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ai Li

Creator of cherita, Gembun & Dua

The Wise Owl talks to ai li, creator of Cherita, Gembun and Dua, three unique storytelling short form genres. She is also the editor of the cherita, founding editor and publisher of still, moving into breath and dew-on-line. She is also a Fellow of The Royal Photographic Society of Great Britain [FRPS], and an evidential spiritualist medium who trained at The Spiritualist Association of Great Britain and The College of Psychic Studies, London. ai li’s poems have been widely published in the UK, USA, and Japan

The Interview : ai li (Part I)

(Neena Singh, Guest Editor, The Wise Owl in conversation with ai li )

 

The Wise Owl talks to ai li, creator of Cherita, Gembun and Dua, three unique storytelling short form genres. She is also the editor of the cherita, founding editor and publisher of still, moving into breath and dew-on-line. She is also a Fellow of The Royal Photographic Society of Great Britain [FRPS], and an evidential spiritualist medium who trained at The Spiritualist Association of Great Britain and The College of Psychic Studies, London. Ai li’s poems have been widely published in the UK, USA, and Japan.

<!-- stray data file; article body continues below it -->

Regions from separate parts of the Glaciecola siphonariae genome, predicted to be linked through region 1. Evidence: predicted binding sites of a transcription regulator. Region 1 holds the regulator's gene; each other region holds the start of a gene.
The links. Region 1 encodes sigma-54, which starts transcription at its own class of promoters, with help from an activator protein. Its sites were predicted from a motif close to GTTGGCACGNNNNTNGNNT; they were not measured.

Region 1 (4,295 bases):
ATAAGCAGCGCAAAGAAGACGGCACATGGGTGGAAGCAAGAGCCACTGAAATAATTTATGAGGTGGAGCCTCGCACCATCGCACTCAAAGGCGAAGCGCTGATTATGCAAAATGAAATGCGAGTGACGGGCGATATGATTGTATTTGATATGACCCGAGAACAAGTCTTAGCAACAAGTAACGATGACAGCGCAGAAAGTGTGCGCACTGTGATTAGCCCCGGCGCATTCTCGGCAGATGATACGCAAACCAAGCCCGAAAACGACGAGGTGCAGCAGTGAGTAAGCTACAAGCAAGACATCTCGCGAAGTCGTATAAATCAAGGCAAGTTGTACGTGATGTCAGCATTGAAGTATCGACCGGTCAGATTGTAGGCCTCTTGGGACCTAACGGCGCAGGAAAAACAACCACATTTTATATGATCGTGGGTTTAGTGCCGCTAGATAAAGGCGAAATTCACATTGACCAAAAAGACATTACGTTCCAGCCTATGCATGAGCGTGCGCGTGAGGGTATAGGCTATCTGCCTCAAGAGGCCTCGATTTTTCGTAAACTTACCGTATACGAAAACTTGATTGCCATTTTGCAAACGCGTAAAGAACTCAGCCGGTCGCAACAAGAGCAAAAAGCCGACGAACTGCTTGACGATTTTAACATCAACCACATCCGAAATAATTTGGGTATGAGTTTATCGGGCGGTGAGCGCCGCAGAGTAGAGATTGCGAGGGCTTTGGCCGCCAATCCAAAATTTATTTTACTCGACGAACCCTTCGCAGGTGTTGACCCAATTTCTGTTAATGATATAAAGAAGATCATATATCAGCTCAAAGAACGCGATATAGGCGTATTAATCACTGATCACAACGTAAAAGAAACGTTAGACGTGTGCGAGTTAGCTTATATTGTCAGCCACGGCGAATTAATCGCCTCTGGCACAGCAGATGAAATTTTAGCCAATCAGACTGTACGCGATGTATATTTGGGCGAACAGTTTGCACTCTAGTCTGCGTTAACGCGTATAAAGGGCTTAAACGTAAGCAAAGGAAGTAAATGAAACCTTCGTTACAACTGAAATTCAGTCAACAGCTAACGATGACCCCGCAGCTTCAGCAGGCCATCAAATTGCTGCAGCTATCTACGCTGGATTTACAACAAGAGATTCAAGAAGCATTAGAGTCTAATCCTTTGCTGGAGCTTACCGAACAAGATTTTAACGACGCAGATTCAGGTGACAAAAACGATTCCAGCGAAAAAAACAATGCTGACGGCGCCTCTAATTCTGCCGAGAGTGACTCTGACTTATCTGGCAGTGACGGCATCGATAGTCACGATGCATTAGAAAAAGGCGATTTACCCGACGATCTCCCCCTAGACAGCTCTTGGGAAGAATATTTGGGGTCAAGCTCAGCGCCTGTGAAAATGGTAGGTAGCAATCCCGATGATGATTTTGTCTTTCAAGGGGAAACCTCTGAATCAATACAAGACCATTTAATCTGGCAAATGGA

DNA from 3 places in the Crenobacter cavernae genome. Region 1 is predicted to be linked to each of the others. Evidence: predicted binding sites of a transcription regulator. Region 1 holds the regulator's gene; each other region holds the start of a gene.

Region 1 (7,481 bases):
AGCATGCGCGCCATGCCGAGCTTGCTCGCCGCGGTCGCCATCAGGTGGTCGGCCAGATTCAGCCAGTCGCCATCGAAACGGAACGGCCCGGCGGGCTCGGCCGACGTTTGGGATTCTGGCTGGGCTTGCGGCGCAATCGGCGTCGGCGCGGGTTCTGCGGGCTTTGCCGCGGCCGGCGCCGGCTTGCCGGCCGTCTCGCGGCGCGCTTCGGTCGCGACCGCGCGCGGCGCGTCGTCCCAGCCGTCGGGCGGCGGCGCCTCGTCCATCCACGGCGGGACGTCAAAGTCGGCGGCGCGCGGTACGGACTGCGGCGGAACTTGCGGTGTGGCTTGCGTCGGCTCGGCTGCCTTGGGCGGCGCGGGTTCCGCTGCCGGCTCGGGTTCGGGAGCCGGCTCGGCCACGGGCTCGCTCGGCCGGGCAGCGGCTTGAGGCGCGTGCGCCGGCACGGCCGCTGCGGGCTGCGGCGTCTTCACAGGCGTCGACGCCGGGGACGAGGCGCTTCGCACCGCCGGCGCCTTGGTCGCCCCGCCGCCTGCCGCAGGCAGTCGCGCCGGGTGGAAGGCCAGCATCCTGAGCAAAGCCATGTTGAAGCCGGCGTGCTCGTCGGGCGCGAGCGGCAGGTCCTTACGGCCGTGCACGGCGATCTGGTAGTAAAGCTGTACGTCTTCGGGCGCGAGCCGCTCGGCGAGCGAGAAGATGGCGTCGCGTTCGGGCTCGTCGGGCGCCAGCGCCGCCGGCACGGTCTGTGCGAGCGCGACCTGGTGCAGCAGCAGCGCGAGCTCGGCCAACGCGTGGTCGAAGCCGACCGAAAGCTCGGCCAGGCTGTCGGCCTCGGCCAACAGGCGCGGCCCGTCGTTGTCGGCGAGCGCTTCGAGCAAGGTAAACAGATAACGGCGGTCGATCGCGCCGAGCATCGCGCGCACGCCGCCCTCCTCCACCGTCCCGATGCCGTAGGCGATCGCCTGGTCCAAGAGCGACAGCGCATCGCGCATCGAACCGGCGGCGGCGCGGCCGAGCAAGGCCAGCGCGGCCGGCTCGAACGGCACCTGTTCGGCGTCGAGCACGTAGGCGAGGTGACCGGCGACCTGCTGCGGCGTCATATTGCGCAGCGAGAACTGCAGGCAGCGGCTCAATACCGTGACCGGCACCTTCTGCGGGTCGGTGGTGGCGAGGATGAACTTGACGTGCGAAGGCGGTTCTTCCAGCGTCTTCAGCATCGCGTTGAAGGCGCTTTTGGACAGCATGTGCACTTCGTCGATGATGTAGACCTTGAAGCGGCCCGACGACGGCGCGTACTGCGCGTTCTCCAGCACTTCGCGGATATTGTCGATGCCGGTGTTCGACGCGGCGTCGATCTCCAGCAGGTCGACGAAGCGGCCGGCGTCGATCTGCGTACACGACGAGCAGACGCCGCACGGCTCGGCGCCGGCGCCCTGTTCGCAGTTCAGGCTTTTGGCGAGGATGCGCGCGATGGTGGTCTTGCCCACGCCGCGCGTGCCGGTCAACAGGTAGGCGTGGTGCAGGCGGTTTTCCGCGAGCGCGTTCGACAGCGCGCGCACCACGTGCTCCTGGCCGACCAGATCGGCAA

She lives quietly and mindfully in London and writes in a Rousseau inspired dream yard watched over by three old stone buddhas, a resident pair of hedge sparrows, and a chorus of blackbirds, robins, green finches, dunnocks, gold finches, chaffinches, blue tits, coal tits, long tail tits and a goldcrest.

 

Thank you ai li for taking time out to talk to The Wise Owl. We are delighted to interact with you.

 

AL: Namaste Neena.

Meera Naam ai li.
Lovely to meet you at long last albeit virtually.